Articles by Andrew Dilks

Via Beyond the Mainstream: You’d be forgiven for knowing very little about the unrest in Ukraine – the violence, the rioting on the streets, the armed protesters storming government buildings amidst plumes of thick black smoke rising…



Via orwellwasright: What is it about music that moves us in so many different ways? The rhythm begins and we slide onto the dancefloor, gyrating to the beats; a guitar strikes a…


Via orwellwasright: After over a century, mainstream scientists finally got around to acknowledging something anyone with pets or has watched nature documentaries has known all along – animals are conscious beings. A…


It’s hard not to look at the contemporary art market and see it as superficial and transitory – much of it comes across as the self-indulgent product of egotism; self-conscious attempts at…





Via orwellwasright. These days, describing the big banks as criminal syndicates extorting billions from the public is hardly sticking one’s head above the parapet: the foreclosures scandal, in which GMAC, Bank of…



Via orwellwasright: Someone recently asked: “Should the oppressive content of monotheistic religions be respected and left alone or challenged and questioned?” It’s a loaded question which, needless to say, provoked a lively…


Via orwellwasright: When Stephen Hawking announced he was boycotting Israel in protest of their occupation of Palestinian land the ensuing furore was nothing if not predictable. After a barrage of appeals from…






Via orwellwasright: It’s well known that many of the great breakthroughs in science seem to occur both independently and near-simultaneously: Isaac Newton, Gottfried Leibniz and the development of calculus; Nikola Tesla, Guglielmo…





Via orwellwasright:

I’ve never really looked into feminism until recently. I’m aware of the fundamental principles feminists adhere to – the liberation of women from an oppressive patriarchal society and the somewhat problematic expression “equality for women” (which seems something of an oxymoron to me, since surely equality should apply to everyone) – but, having never come across feminism beyond an awareness of its existence as an ideology, and personally knowing no women who call themselves feminists, it’s been something of an “unknown” to me.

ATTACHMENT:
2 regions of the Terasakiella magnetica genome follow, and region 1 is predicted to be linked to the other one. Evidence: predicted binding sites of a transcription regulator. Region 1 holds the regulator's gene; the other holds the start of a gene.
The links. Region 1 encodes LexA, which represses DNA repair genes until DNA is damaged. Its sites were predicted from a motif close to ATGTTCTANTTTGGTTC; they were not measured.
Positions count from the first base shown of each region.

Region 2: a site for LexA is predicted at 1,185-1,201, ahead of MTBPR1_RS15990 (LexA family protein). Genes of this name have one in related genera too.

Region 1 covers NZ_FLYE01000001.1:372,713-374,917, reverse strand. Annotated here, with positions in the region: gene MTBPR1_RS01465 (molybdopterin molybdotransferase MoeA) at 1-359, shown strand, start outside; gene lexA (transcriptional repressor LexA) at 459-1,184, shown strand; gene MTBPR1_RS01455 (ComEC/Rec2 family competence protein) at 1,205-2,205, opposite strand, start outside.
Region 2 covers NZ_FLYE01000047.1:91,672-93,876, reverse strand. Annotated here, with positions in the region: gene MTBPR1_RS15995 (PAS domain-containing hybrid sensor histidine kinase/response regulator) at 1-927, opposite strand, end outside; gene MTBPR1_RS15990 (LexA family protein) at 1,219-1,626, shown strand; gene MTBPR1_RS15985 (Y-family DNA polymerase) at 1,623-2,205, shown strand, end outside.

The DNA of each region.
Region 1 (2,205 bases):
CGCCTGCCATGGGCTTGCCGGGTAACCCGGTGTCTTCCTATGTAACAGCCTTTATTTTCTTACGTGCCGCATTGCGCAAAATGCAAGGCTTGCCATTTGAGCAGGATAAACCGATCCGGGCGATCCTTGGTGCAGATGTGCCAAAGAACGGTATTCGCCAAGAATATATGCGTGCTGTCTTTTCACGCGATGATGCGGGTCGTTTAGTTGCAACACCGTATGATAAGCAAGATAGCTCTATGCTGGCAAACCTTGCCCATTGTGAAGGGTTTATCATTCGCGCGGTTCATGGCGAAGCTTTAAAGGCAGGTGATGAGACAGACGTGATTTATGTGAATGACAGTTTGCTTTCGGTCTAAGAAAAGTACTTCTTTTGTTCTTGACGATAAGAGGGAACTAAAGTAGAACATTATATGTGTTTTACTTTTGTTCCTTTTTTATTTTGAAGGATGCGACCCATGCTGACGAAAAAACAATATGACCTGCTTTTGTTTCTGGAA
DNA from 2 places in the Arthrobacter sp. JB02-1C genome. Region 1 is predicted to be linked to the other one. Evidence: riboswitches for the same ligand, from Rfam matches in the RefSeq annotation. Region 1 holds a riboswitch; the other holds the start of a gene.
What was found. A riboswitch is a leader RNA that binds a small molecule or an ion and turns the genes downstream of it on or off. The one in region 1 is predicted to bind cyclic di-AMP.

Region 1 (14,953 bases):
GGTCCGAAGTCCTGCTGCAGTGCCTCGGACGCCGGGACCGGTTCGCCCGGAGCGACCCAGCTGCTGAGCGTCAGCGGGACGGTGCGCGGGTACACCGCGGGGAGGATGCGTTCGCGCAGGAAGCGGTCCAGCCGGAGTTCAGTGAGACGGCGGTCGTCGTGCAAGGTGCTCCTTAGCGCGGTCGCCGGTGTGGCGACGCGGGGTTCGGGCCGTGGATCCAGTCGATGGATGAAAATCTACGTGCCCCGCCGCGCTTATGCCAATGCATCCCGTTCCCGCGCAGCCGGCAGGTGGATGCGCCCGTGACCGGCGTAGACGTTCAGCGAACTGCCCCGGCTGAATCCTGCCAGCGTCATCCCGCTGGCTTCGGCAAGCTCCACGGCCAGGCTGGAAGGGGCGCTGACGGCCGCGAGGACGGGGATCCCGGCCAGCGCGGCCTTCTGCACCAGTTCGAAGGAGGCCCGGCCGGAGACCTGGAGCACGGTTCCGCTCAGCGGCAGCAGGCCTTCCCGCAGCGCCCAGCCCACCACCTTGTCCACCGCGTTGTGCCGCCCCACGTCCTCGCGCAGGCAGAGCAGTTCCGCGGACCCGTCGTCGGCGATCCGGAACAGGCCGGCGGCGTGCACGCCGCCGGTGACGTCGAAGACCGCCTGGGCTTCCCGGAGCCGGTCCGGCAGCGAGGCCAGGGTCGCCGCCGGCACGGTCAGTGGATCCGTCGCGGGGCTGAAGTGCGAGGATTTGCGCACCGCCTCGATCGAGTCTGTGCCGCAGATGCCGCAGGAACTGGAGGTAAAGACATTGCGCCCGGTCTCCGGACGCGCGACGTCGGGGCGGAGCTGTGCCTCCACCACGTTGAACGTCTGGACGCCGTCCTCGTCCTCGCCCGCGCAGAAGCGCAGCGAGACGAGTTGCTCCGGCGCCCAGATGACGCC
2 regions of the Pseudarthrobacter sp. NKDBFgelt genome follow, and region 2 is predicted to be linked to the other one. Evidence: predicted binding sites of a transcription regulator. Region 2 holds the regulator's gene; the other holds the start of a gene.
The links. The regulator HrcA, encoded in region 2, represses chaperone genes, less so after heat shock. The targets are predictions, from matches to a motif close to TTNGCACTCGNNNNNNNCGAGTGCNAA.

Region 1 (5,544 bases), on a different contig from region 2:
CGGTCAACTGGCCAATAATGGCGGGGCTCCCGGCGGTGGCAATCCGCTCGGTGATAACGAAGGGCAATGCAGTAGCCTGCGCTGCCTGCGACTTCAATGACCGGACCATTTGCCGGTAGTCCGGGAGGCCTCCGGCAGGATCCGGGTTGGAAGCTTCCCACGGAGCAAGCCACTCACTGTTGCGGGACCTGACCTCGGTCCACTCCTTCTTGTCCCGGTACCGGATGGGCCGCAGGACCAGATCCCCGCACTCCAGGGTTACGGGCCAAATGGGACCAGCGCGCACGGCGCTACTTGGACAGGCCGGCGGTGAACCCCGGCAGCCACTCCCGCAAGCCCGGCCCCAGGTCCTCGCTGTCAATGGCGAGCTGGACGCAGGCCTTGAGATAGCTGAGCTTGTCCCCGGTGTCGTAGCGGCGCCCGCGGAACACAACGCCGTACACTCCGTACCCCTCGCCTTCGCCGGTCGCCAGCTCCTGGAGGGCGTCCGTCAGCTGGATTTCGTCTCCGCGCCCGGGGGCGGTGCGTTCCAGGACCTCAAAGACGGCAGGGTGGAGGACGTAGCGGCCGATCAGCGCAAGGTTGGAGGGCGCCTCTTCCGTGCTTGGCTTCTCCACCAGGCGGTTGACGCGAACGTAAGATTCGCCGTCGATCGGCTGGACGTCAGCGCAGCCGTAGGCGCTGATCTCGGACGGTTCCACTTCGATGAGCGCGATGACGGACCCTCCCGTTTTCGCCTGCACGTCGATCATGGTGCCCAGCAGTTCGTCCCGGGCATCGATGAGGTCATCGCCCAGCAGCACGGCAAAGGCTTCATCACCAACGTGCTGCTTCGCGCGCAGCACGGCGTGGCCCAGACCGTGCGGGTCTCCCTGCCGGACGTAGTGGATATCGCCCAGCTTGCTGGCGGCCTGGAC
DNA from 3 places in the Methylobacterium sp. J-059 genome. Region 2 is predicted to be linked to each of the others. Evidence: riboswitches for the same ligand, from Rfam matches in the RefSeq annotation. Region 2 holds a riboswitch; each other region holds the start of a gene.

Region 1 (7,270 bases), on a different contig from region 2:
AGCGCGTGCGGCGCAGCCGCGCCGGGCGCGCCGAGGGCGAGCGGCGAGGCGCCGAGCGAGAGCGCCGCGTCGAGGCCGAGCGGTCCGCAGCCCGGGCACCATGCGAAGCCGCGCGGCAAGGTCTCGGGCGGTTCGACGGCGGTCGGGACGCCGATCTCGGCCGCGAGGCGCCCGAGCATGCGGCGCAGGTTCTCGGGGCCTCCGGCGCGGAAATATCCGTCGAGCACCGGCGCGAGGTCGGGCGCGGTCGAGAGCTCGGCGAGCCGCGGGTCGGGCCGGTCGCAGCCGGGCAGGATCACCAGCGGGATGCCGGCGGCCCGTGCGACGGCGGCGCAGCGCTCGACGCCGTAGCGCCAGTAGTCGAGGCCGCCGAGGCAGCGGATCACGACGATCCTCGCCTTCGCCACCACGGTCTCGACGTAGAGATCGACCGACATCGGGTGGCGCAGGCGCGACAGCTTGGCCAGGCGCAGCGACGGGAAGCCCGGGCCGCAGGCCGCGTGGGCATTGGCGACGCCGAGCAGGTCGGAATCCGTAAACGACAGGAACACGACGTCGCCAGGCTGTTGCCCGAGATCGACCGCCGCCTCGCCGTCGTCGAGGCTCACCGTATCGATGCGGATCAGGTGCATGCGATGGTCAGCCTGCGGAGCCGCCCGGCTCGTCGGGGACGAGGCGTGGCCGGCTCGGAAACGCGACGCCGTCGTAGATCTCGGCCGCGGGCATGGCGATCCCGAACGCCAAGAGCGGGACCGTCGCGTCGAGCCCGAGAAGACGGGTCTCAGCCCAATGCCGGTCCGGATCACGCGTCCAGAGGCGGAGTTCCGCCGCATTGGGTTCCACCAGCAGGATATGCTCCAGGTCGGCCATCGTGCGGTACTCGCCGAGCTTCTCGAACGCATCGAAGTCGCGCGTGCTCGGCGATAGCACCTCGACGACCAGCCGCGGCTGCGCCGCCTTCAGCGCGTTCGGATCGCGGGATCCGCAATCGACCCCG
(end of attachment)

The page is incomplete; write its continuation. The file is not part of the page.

WARNING: Video features the slaughter and consumption of animals.


If you were to visit China in the 21st century, you may well stumble across one of the popular speed cooking competitions, where frenetically paced chefs transform live animals into animated culinary oddities: snakes are decapitated then chopped up into inch-long segments, which squirm on the plate several feet away from their freshly-severed heads; Ying Yang fish, their sides deep-fried and coated in sweet and sour sauce are devoured as they stare up, still breathing (if the fish isn’t breathing, naturally the chef is disqualified).



Via orwellwasright.

Sometimes you watch something with a premise so implausible, so outrageous it has to be true. Some things remind you of the reality of the human condition: our willingness to accept and live lies; the ease with which we can be deceived and manipulated even when everything points to a con. It is hard to say whether this psychological trait is a product of gullibility and stupidity. Perhaps it is neither – perhaps it says more about our readiness to accept things at face value based on the assumption that people are basically decent and wouldn’t tell such obvious lies. More than a few people have found out the hard way the naïveté of this outlook, as the documentaries The Imposter and Catfish and the film based on a true story Compliance clearly show.

The Imposter is a textbook example of such a premise that, were it a work of fiction, you’d probably switch it off for being too far-fetched. Three years after the disappearance of 13 year old Texan Nicholas, he is found alive half way around the world in Spain. He tells a story of kidnap and torture and is returned to his family in the States, who appear to be oblivious to the increasing number of glaring inconsistencies with the son who disappeared and the teenager before them sporting stubble, a different appearance and a European accent. Their unquestioning acceptance of this rather obvious imposter is as notable as the audacity of the con itself.